The old economy won’t be coming back

By propping up zombie companies and jobs, we risk holding back new private sector growth, says Matthew Lynn.

By Matthew Lynn, The Telegraph

A grand for every staffer you keep on. A cut in VAT for hotels, restaurants and cinemas. A break on stamp duty, a free voucher for eating out at the beginning of the week, and a one-off token, to be known as a Sunak, that you can swap for a bag of chips, a free bet at the bookies and a cocktail at Spoons on a Wednesday night from five to seven. Alright, I made that last one up, but, heck, it is only July, so it might well be in the Chancellor’s next emergency statement.

Rishi-nomics is certainly bold on the spending pledges. And no one can question the Government’s determination to engineer the most rapid recovery ever recorded. There is a problem, however, and it is far from a minor one. It is fast turning into a heroic, but possibly futile, attempt to re-create the old economy – when what it should be doing is incentivising the creation of the new services and products people will need as the country emerges from lockdown.

At an estimated cost of £30 billion, Sunak’s latest rescue package was expensive. The bonus for keeping staff returning from furlough will cost up to £9 billion. The cut in VAT another £4 billion and the Kickstart scheme £2 billion. These are huge sums. If it prevents a massive rise in unemployment, and a tidal wave of company collapses, it is possible to justify it. But there are two issues.

The first is that, like so many Government schemes, it is skewed towards older, established workers, at the expense of the young. True, there is the Kickstart scheme and help for apprenticeships, but the cash bonus to keep on furloughed workers only makes a difference if you had a job in February. It won’t do anything for the hundreds of thousands of school leavers and graduates swarming onto a pitiless jobs markets this summer. Likewise, VAT cuts may save a few existing businesses, but won’t help new ones. The package rescues people inside the system, but freezes out anyone on the outside.

The second, more serious issue is that it doesn’t do anything to summon up the new post-Covid economy. It simply tries to piece back together the shattered fragments of the old one. At least until we have an effective vaccine that might not happen any time soon.

If Pret a Manger cuts jobs because no one is popping out of the office for a sandwich anymore – on account of the fact that the office no longer exists – there isn’t any point in desperately trying to encourage the firm to keep hold of all its workers. Nor will every restaurant, café or cinema pull through.

In truth, how and where we spend our money is going to change, and possibly dramatically. Fewer sandwich and coffee shops for office workers, but more apps that enable home workers to engage with colleagues (or, come to think of it, get an online monstering from their boss). Not so many concert halls, or bookshops, but more streaming services. Online fitness coaching and diet apps instead of gyms. Who knows? The market will decide. But that will happen a lot more quickly, and more effectively, if there is help available for new companies as well as the old ones.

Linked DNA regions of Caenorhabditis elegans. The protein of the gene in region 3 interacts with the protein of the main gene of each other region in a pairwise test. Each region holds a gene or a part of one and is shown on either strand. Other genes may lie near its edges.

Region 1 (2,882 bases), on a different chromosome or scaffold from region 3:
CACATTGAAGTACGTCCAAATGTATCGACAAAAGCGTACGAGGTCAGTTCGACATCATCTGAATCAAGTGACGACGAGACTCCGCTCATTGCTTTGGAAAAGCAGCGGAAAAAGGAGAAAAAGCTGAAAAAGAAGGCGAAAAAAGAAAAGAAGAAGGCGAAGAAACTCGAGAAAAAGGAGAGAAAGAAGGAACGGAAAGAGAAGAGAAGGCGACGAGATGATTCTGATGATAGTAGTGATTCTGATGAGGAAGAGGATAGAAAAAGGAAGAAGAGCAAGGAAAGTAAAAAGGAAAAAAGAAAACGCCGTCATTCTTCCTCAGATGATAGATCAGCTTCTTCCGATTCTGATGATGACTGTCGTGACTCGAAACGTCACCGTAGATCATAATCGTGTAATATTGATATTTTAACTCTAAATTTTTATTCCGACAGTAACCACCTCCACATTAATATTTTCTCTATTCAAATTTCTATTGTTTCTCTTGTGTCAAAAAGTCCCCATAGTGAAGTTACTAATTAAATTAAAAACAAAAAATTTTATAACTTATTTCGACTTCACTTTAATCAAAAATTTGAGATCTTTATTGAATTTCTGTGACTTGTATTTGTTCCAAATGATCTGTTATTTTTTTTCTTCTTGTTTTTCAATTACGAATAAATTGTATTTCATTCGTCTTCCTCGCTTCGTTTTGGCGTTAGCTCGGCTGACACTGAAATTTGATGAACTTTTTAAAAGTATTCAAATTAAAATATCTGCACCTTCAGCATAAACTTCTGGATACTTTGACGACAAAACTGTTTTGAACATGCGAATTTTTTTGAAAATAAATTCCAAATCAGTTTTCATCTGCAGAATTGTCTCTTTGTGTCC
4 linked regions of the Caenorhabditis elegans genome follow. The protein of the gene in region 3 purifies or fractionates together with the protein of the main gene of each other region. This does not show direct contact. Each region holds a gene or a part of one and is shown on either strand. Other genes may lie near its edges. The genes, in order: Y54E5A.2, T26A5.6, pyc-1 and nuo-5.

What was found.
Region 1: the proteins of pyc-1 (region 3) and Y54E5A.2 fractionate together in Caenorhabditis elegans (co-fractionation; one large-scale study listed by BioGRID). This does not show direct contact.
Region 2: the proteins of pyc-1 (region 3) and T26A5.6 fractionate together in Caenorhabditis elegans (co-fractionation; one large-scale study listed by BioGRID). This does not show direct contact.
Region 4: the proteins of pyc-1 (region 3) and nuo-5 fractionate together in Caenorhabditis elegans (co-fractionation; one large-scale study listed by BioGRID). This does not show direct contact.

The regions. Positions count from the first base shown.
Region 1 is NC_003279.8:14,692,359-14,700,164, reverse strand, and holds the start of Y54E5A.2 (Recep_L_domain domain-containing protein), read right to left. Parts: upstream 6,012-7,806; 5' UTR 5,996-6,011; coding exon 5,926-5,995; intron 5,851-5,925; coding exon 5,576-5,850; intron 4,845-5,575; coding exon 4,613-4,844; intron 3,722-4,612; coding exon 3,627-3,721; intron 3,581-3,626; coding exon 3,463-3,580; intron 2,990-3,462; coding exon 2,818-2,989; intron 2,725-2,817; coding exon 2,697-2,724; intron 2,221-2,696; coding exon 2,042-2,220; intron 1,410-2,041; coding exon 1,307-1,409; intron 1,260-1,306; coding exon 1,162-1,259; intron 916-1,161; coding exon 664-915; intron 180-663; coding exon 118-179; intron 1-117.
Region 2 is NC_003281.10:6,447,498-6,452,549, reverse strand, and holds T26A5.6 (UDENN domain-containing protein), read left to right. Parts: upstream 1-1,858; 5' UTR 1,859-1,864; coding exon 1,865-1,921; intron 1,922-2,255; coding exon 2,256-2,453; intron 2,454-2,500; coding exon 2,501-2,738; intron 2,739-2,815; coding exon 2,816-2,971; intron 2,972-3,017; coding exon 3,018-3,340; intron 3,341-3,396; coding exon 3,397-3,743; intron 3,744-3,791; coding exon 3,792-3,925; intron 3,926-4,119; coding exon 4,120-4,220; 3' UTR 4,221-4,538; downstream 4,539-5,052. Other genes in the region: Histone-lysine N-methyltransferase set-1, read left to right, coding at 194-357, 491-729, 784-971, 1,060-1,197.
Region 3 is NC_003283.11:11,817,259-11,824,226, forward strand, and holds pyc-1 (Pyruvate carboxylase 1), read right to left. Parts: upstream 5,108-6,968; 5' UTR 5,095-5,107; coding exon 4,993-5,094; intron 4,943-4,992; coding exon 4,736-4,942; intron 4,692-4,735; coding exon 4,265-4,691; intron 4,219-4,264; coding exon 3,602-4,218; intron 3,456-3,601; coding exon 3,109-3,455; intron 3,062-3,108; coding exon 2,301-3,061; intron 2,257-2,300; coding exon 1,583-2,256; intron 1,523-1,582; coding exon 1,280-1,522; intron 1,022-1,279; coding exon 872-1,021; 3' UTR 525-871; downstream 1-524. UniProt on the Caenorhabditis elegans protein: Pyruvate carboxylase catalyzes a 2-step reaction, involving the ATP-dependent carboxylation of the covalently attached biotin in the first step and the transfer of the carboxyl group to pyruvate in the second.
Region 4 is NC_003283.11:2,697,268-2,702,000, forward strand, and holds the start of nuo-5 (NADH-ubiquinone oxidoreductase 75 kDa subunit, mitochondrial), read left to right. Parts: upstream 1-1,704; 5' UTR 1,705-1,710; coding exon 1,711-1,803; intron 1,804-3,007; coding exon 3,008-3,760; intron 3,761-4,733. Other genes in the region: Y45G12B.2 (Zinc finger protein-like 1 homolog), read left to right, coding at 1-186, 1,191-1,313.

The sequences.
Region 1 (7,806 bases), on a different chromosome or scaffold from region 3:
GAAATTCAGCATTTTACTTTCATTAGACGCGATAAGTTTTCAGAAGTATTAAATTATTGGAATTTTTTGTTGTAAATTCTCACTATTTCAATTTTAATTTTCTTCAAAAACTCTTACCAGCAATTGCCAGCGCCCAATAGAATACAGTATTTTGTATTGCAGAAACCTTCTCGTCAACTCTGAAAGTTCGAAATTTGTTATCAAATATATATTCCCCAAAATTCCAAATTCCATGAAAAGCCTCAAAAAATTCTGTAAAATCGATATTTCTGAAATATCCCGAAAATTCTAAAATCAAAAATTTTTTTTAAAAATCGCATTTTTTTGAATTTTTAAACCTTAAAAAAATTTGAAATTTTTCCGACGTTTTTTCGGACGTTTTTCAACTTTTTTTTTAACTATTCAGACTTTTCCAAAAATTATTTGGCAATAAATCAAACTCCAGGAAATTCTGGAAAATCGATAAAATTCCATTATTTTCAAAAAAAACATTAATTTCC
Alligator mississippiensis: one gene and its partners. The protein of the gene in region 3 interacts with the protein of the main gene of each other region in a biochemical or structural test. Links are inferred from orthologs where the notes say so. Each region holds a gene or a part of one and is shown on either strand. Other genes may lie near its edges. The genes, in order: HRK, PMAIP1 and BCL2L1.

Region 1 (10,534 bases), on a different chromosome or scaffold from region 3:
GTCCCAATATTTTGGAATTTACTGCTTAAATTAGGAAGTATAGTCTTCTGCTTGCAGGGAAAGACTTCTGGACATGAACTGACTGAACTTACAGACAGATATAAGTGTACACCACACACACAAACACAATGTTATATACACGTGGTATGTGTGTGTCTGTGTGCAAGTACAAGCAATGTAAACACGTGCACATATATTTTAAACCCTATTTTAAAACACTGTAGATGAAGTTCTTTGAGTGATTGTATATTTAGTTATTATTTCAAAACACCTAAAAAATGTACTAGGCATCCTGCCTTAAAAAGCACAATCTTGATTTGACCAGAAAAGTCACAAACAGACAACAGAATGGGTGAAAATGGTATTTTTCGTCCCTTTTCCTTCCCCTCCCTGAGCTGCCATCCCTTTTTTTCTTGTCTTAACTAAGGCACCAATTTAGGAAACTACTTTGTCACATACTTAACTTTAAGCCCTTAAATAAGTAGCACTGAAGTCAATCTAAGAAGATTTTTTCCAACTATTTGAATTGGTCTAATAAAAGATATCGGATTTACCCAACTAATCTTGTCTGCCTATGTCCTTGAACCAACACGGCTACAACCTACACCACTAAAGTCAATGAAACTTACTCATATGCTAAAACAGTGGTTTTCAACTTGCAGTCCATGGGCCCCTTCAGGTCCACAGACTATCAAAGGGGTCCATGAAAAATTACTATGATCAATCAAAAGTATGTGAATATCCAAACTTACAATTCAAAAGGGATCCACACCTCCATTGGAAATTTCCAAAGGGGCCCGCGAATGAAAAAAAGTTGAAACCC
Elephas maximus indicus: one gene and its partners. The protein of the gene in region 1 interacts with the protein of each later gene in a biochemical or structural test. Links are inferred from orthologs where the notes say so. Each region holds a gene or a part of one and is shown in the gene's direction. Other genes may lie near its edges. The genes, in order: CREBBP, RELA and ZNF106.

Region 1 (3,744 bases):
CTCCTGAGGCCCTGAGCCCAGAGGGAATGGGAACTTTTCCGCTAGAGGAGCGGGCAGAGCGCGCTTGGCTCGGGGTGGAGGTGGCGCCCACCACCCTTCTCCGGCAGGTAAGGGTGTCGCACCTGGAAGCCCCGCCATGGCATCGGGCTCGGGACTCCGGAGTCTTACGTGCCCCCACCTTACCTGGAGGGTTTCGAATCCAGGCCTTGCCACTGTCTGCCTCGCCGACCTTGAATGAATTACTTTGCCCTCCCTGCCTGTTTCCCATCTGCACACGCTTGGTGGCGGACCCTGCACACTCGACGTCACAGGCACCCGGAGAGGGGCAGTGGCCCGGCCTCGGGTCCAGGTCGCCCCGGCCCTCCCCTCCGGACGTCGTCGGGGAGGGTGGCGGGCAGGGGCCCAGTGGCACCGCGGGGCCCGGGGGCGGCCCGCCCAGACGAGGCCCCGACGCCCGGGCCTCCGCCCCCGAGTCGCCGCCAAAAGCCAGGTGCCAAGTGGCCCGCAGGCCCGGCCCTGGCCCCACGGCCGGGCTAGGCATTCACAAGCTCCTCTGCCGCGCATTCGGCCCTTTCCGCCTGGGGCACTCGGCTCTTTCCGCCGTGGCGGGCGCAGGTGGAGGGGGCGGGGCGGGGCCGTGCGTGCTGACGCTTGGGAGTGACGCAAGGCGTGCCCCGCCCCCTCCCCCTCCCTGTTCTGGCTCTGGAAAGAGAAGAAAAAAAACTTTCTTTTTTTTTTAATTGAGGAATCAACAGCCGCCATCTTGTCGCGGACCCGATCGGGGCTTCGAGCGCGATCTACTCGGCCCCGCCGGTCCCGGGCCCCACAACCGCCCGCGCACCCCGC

For the amount of money he is spending, Sunak could have sent out some very different signals. For example, for the same money spent on the furlough bonus, the Chancellor could have abolished capital gains tax, sending out a powerful message that Britain was the best place in the world to start and build a business. Or for the total cost of yesterday’s package (£30 billion), he could have abolished business rates, taking out one of the biggest fixed costs for most small businesses, and re-inventing the high street at the same time.

We could go on and on. The important point, however, is this: if you reduce taxes on business and employment, you will get a lot more of both. And that is what we will need for the economy to recover.

The real job of the Chancellor, working with the Bank of England, is not to keep every company going, and rescue every job, regardless of what is happening elsewhere. It is to maintain a buoyant level of demand, and to provide incentives for companies and entrepreneurs to work out how to supply all the products that people want. If Rishi-nomics just focused on that, and cut out the gimmicks, it would stand a far higher chance of success.

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By Matthew Lynn, The Telegraph © Telegraph Media Group Limited 2020
Photo by Fred Kearney on Unsplash